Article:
Hannah Read & Michael Starkey

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Hannah Read & Michael Starkey

Gepubliceerd in Album van de week · 4 juni 2022
Als dit de toekomst van Schotse folk is, dan is het in zeer goede handen.

'Cross The Rolling Water' is a gem of a recording, an infectious, dynamic, richly layered album that's a timeless, irresistible and thoroughly entertaining treat.

An atmospheric rendition of John Lusk’s reel ‘Apple Blossom’ opens Cross The Rolling Water, a fine-sounding piece of Americana from Brooklyn based Singer-Songwriter and Fiddler Hannah Read and Edinburgh based banjo player Michael Starkey, from the duo’s debut album.

Hannah Read and Michael Starkey initially met back in 2017, and whilst 50% of the duo’s cultural background remains in Scotland, the Appalachian mountains are their musical destination. However, Cross The Rolling Water is no pastiche; Read and Starkey have paid their dues and are fully emerged in the old-time tradition.
Thirteen tracks make up the album, which is due for release on June 3rd via Hudson Records, a few traditional with some newly self-composed tunes and songs slotted in perfectly. Starkey’s ‘Blue River’ is a case in point, a breezy little jaunt down the Colorado River, Read’s fiddle playing effortlessly against Starkey’s rhythmic banjo. The same timelessness can be heard in Read’s ‘Waltz De La Funguy,’ a beautifully atmospheric sawdust-tinged duet; you can almost feel the cornmeal under your feet as banjo and fiddle dance and sway. And if that doesn’t get your feet tapping, then the feisty, gloriously fiery ‘Charleston’ and ‘Old Kentucky Whiskey’ most certainly will.
Kenny Hall’s ‘Rose Tree’ is a banjo-led delight that blossoms further when Read’s fiddle makes its sweet appearance, whilst Allen Reynolds’ ‘Ready For The Times To Get Better’ is a more melancholic but resilient stand for the future. A darker sound balanced by Read’s mellow vocals and Starkey’s low-key harmonies.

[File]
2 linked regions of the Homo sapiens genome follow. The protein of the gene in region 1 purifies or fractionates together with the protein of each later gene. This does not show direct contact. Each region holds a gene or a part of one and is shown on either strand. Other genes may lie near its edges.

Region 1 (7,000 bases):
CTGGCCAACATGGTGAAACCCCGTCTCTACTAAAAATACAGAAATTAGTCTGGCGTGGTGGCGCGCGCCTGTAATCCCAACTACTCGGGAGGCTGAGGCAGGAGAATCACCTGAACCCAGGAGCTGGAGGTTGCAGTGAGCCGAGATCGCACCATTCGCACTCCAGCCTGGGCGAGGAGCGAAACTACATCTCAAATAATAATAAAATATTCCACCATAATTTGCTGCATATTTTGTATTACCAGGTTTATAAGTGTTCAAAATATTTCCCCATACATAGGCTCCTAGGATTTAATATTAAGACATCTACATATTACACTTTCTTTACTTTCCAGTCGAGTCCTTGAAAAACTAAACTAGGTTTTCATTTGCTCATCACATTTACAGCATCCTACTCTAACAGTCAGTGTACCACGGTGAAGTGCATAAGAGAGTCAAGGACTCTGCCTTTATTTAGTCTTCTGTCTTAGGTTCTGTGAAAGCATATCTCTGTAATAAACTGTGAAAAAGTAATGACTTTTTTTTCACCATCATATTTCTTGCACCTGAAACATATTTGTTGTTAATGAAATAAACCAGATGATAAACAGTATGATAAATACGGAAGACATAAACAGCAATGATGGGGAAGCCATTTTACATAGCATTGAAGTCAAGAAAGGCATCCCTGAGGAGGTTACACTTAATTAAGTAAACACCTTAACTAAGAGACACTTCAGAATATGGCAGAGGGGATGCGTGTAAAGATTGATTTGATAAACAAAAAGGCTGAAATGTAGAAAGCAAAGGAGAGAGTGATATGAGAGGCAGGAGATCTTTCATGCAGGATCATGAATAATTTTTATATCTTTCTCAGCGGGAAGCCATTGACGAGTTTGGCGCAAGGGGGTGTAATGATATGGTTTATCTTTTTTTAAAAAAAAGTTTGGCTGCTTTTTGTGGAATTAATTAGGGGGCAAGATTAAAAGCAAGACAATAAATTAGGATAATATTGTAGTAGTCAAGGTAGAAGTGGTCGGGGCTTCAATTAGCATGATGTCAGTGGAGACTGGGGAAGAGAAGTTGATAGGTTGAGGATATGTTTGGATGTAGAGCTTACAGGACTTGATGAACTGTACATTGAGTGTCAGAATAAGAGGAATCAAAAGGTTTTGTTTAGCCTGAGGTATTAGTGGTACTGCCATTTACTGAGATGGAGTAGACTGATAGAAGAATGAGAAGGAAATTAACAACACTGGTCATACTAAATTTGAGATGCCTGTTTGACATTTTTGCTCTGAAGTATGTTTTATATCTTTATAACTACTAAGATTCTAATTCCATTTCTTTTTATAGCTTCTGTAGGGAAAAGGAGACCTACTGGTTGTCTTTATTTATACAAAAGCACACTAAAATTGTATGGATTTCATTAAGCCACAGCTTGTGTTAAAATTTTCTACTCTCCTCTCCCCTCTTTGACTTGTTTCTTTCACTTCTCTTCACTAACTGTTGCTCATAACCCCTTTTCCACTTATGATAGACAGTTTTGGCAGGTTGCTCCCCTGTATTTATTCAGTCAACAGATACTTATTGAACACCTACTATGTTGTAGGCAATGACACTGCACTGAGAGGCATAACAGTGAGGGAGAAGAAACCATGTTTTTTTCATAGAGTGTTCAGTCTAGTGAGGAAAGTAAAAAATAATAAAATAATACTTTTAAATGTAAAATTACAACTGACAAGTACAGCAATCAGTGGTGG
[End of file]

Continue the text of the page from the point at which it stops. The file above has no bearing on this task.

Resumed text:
There are some considered interpretations here too. Anais Mitchell’s ‘Shenandoah’ is presented twice, first as a song and then as a paired down instrumental, whilst songs and tunes rooted in the playing of Narmour & Smith, Nile Wilson, and Noah Beavers make appearances.

The album concludes with Clyde Davenport’s ‘Johnny Come Along’, which, following a slow start, gives way to a hearty climax and provides an uplifting, pure and gloriously fun closer to a genuinely evocative album.

Cross The Rolling Water manages to capture something almost elusive to achieve; an authentic and believable sound by two artists not native to the songs and histories they are exploring – it’s hard to believe Read and Starkey haven’t grown up surrounded by the Blue Ridge Mountains of Virginia. Add in the fact that the album was recorded in the Scottish Borders in the winter of 2020 equally impressive and a testament to Hudson Records producer Andy Bell’s talents.

Read and Starkey have delivered a gem of a recording; an infectious, dynamic, richly layered album with an old-time vibe that makes us yearn to grab a pew beside them and join right in. For the sheer joy of the sound of a fiddle and banjo together. Cross The Rolling Water is pretty hard to beat. It’s a timeless, irresistible and thoroughly entertaining treat – it tops even the finest mountain moonshine.

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